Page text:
Many employees in industries such as hospitality are losing their jobs. For employees to be given the lifeline of a working from home scenario is a wonderful opportunity and whilst it is an act of good faith – the business ought to take certain protections. Formalising the working from home dynamic in written contract is ideal. Be it an extraordinary “Working From Home Agreement” or addendum to an existing contract, signing off with employees demonstrates that the business is taking this as an irregular measure during a pandemic, but also notes that it could end at any time. The agreement ought to point out the work to be undertaken, the nominated working hours, expectations of output as well as engagement levels (video conferences and daily management touch-points, etc.). It could also detail the equipment required. It should include an understanding of the work health and safety components and a declaration by your employee that their designated area is free of hazards. It should also include a declaration that they will arrange their set up ergonomically and follow hygiene and health and safety practices. Note, whilst you may have ergonomic assessors in your business, it is not appropriate to send them to all staff residences – this defeats the purpose of isolation and containment of contagion. It should include a clause that notes the working from home arrangements are temporary and under ongoing review, subject to the business operational requirements, and mandated actions by the governing authorities.
Make it sound
As a business, we rely on our staff – they are our most valuable commodity and it is incumbent on business owners and operators to ensure their livelihood and wellbeing. That said, the best way to ensure ongoing employment and livelihood for staff is by ensuring the viability of the business. As such, during these difficult times we must maintain standard operating procedures. From a duty of care perspective gaining assurance of the safety of their temporary workplaces at home demonstrates this. Having set hours, also draws a clearer line in relation to workers compensation liability. Should a worker injure themselves ‘at work’ at home during this time, the legislation may well deem a Workers Compensation claim to be compensable – though if we can demonstrate that the workplace ended at a specific time and the injury occurred ‘at home’ (being after hours) we may be better placed to minimise some exposure.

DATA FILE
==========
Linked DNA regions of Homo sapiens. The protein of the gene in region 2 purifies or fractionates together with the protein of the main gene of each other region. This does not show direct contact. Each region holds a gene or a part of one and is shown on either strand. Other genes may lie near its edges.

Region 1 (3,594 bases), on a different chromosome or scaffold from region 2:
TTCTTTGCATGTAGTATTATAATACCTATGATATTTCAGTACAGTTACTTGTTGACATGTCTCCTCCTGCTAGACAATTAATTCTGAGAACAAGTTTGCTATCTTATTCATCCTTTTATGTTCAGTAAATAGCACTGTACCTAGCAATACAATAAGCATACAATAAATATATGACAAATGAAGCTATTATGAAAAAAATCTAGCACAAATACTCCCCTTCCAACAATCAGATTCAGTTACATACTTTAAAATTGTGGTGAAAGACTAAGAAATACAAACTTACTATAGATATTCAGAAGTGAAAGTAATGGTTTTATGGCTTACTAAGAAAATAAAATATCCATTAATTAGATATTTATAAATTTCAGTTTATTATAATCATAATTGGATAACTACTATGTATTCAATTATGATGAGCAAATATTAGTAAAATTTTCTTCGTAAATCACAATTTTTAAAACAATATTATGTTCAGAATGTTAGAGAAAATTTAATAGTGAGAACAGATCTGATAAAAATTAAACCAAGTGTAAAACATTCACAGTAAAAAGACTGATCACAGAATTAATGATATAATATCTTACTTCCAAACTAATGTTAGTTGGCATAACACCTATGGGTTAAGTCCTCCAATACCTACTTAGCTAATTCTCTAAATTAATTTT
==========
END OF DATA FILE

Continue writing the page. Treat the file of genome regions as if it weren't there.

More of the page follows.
During this time staff are still subject to performance management, and it would be appropriate to do this telephonically or, preferably – via video conferencing. Whilst we need to take into account the extraordinary circumstances of the times, organisations reserve the right to manage their staff within the limits of the law, and compliance with industrial relations legislation.
Ensure any Employee Assistance Programme you provide to staff is available and the team members have those details. Regular welfare checks, team meetings and a weekly round-table/video conferencing lunch would be a good idea.
Make it fun
To those workplaces that often have Friday night drinks or social gatherings – consider hosting virtual drinks or pub quiz nights, etc. via video conferencing. Clarify this is a social occasion though, and not work related. The more the team feel engaged and part of the workforce, the stronger your team and business will be placed to see through this difficult era. Do not let the gravity of this situation change any cultural dynamics of your workforce.
Difficult times breed resilience in us that we often did not know we had. Whilst the media show us examples on a daily basis of the worst of people – this global challenge also presents us with the opportunity to show our best.
Maintain morale, maintain professionalism, maintain your business!
Senior Account Manager